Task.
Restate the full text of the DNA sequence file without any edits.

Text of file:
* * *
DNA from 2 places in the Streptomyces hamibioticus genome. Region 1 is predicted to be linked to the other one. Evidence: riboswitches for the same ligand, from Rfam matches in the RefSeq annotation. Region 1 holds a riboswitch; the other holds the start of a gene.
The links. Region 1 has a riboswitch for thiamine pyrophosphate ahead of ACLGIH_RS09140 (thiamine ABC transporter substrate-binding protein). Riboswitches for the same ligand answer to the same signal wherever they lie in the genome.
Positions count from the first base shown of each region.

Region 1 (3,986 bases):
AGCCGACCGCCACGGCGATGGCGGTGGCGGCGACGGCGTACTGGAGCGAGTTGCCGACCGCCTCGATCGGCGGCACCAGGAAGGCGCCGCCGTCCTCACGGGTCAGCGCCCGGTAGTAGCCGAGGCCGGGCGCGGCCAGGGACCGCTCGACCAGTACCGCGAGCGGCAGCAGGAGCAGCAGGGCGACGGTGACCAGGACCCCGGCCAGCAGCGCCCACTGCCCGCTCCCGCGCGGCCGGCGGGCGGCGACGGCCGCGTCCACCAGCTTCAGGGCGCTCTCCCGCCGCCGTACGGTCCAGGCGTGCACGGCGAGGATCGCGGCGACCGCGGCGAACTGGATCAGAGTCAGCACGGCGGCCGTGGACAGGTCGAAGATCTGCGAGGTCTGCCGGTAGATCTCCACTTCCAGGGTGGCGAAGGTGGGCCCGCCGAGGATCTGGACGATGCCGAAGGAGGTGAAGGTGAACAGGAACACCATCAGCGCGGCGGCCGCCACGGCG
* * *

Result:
DNA from 2 places in the Streptomyces hamibioticus genome. Region 1 is predicted to be linked to the other one. Evidence: riboswitches for the same ligand, from Rfam matches in the RefSeq annotation. Region 1 holds a riboswitch; the other holds the start of a gene.
The links. Region 1 has a riboswitch for thiamine pyrophosphate ahead of ACLGIH_RS09140 (thiamine ABC transporter substrate-binding protein). Riboswitches for the same ligand answer to the same signal wherever they lie in the genome.
Positions count from the first base shown of each region.

Region 1 (3,986 bases):
AGCCGACCGCCACGGCGATGGCGGTGGCGGCGACGGCGTACTGGAGCGAGTTGCCGACCGCCTCGATCGGCGGCACCAGGAAGGCGCCGCCGTCCTCACGGGTCAGCGCCCGGTAGTAGCCGAGGCCGGGCGCGGCCAGGGACCGCTCGACCAGTACCGCGAGCGGCAGCAGGAGCAGCAGGGCGACGGTGACCAGGACCCCGGCCAGCAGCGCCCACTGCCCGCTCCCGCGCGGCCGGCGGGCGGCGACGGCCGCGTCCACCAGCTTCAGGGCGCTCTCCCGCCGCCGTACGGTCCAGGCGTGCACGGCGAGGATCGCGGCGACCGCGGCGAACTGGATCAGAGTCAGCACGGCGGCCGTGGACAGGTCGAAGATCTGCGAGGTCTGCCGGTAGATCTCCACTTCCAGGGTGGCGAAGGTGGGCCCGCCGAGGATCTGGACGATGCCGAAGGAGGTGAAGGTGAACAGGAACACCATCAGCGCGGCGGCCGCCACGGCG